BCPB Home > 2009 Benchmark Report > Introduction

2009 Benchmarks: Introduction

Established in 2001, the BC Progress Board tracks changes in the economic performance and social wellbeing of British Columbia. The Board consists of up to 18 business executives and academic leaders from around the province. British Columbia has the natural and human capital to become a leader in Canada. Moreover, the province is well placed to become a global leader. The Board has two mandates:

  • Measure and benchmark British Columbia's performance over time, and relative to other jurisdictions, in order to determine if BC's competitiveness and quality of life are improving;
  • Advise the Premier on strategies, policies and actions that could enhance BC's economic and social wellbeing regardless of whether government, business or individual actions are required.
The BC Progress Board's benchmark work is the most comprehensive review available of the state of the province's economy, innovativeness, education, environment, health and societal performance. The Board has two main objectives:
  • Help make BC a leader in Canada in the economy, innovation and education;
  • Help make BC a leader in the environment, health and society.
For each objective, the Board has three core targets and 13 performance indicators. Under the "Economy, Innovation, and Education" objective, the core targets are: economic growth, standard of living, and jobs. Under the "Environment, Health and Society" objective, the core targets are: environmental quality, health outcomes, and social condition.

Historical and Recent Results

ranking 2007

BC's performance relative to the rest of the country has shown general improvement between the first annual benchmark report and this — the ninth — annual report. The Board's initial goal for the six core targets was to maintain first place in Canada in environmental quality and health outcomes, and to achieve a first or second-place rank in the other four core targets.

Since the Progress Board was established in 2001, BC has maintained its first-place rank in environmental quality and health outcomes. BC has maintained its third-place rank in personal income thanks to solid personal income gains. As well, BC has seen strong employment growth. The province earned a ninth-place rank for economic growth in 2008, down from seventh in 2007. Ranks on this indicator are highly variable, especially in recession years like 2008. The global economic outlook is improving but remains uncertain. Fortunately, BC is relatively well positioned to handle the challenges and to take advantage of the opportunities ahead. British Columbia continues to lag relative to other provinces in social condition in spite of absolute improvement on the most problematic performance indicators that make up this composite index: the crime rate, and the number of families and unattached individuals with income below the after-tax low income cut-off.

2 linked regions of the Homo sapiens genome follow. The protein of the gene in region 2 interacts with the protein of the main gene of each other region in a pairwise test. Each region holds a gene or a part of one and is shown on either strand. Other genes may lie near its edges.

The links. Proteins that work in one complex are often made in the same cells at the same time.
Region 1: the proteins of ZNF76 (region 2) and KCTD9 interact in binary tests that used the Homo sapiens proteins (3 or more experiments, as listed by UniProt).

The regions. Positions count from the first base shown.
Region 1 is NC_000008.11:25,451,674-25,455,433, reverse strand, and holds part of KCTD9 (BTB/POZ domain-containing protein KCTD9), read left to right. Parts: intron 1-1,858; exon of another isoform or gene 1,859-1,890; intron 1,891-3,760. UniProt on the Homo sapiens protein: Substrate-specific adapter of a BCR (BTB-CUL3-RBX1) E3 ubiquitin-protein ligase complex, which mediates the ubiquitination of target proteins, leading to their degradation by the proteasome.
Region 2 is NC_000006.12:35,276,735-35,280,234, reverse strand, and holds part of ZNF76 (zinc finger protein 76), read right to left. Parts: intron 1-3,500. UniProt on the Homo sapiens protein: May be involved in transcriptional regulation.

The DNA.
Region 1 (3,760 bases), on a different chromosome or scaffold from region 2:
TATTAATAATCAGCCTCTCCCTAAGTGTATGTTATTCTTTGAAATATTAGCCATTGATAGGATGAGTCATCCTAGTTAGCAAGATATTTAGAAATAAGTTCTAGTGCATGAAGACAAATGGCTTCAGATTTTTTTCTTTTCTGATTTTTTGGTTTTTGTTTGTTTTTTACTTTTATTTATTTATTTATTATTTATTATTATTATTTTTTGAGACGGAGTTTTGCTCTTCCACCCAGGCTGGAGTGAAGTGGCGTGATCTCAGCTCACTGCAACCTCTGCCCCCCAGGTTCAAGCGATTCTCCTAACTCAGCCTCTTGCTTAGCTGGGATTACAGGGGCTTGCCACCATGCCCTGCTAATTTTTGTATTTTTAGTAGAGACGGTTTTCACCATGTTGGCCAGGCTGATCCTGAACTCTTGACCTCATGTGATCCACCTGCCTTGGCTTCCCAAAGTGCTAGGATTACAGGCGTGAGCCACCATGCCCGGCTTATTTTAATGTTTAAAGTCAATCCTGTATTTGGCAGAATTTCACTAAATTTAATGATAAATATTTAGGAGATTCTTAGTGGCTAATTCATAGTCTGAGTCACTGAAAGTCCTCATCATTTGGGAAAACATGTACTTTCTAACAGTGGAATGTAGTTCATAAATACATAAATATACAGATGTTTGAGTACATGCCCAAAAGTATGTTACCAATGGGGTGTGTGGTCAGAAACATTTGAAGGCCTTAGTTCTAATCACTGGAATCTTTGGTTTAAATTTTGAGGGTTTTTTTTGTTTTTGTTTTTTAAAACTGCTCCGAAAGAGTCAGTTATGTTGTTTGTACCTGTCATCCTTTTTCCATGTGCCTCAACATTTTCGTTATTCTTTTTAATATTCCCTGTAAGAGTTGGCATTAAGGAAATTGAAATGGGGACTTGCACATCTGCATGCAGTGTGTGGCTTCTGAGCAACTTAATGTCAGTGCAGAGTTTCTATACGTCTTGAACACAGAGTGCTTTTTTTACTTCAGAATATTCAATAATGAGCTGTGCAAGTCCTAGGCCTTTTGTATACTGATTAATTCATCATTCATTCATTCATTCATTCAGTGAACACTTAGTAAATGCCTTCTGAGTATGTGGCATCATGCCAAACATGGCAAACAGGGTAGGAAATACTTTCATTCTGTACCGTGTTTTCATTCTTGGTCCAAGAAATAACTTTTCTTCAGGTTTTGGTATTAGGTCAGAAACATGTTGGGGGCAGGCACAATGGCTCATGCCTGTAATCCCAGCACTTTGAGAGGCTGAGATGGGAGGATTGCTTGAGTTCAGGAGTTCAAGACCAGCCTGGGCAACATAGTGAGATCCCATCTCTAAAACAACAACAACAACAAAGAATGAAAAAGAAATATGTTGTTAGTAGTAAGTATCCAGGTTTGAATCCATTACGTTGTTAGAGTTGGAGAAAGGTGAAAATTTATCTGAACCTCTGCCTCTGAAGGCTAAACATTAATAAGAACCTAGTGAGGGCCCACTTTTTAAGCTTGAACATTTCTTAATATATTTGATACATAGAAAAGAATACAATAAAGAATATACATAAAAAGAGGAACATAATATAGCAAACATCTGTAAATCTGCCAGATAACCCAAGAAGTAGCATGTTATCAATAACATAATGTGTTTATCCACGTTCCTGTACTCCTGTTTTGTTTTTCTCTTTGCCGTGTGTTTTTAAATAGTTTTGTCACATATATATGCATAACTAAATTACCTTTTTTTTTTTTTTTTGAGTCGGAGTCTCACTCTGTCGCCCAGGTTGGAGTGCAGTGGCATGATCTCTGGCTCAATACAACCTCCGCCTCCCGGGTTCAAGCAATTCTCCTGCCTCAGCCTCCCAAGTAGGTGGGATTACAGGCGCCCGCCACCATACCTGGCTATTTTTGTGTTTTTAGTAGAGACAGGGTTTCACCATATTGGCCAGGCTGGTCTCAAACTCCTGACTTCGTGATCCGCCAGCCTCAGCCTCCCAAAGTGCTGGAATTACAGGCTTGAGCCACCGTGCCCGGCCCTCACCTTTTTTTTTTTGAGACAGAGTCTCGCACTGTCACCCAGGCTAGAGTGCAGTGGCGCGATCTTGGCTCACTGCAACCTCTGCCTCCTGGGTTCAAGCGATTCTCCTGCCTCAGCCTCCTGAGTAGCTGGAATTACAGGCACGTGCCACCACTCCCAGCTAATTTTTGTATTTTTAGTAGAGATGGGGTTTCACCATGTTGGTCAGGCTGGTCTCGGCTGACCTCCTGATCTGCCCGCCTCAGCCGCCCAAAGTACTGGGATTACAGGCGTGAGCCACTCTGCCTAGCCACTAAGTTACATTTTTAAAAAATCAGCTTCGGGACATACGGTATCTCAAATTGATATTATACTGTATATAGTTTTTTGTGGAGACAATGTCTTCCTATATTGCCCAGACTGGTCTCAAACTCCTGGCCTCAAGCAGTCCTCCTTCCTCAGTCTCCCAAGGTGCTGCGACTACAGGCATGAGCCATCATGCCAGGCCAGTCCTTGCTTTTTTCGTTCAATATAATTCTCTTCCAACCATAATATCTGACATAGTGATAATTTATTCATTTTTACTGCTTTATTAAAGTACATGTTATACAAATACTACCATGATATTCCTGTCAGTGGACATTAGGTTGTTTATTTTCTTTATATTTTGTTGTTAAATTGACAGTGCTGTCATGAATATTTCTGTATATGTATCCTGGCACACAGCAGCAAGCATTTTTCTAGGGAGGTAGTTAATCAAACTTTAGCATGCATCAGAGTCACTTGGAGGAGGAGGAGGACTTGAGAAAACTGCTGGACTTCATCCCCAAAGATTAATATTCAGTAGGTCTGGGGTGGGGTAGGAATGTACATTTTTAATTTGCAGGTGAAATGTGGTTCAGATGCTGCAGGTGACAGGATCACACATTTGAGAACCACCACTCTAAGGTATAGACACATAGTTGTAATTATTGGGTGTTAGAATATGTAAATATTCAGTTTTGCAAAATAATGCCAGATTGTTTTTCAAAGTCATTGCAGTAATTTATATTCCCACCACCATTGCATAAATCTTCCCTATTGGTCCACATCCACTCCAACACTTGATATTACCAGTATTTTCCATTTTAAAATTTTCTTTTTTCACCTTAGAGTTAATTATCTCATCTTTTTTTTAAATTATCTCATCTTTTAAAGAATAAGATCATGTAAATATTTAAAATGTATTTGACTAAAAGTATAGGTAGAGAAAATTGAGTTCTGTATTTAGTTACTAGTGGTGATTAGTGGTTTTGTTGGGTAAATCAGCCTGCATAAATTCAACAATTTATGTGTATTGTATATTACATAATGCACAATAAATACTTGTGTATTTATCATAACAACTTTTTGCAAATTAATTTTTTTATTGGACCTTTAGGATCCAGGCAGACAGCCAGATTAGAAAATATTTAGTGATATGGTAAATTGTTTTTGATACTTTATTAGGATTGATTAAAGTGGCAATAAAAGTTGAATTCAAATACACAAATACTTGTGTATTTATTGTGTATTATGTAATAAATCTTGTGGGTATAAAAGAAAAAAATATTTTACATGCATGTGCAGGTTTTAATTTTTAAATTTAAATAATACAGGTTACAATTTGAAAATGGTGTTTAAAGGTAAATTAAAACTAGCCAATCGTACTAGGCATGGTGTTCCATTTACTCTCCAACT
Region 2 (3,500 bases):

Reporting Framework

The BC Progress Board issues benchmark reports that compare BC to other jurisdictions, and, within BC, compare the province's major metropolitan areas to each other and to the non-metropolitan area of the province (Regional BC).

External Performance Review

The external performance review includes sections on "Economy, Innovation, and Education," and "Environment, Health and Society" and compares BC to Canada's other provinces, to other jurisdictions in North America, and to OECD countries. Six core targets and 26 performance indicators are used to assess the province's economic performance and social wellbeing.

Internal Performance Review

The internal performance review provides regional comparisons within BC. It has the same two categories as the external review: "Economy, Innovation, and Education" and "Environment, Health and Society." For the first category, the internal review tracks ten regional indicators, and for the second it tracks eight. The internal review compares the major metropolitan areas and Regional BC and provides detail on BC's development regions and health authorities.

Economy, Innovation and Education

Metro Vancouver, which is identical to the Vancouver Census Metropolitan Area (CMA) outperforms Regional BC on seven of ten regional Economy, Innovation and Education indicators. They are: employment income; housing starts; building permits; secondary school graduates; university completion; science employment; and, new business formation. Metro Vancouver and Regional BC are essentially tied on employment rate, and the economic dependency ratio. Regional BC has the edge in retail sales.

Environment, Health and Society

Metro Vancouver and Regional BC are more closely matched in the eight Environment, Health and Society indicators than in the Economy, Innovation and Education comparisons. Regional BC clearly outperforms Vancouver on low income cut-offs and Vancouver has the edge on life expectancy and crime but they are more or less tied for the other indicators. Even though there are differences, they are either small or the numbers are so low compared to those from ten years ago that the differences are not worth highlighting.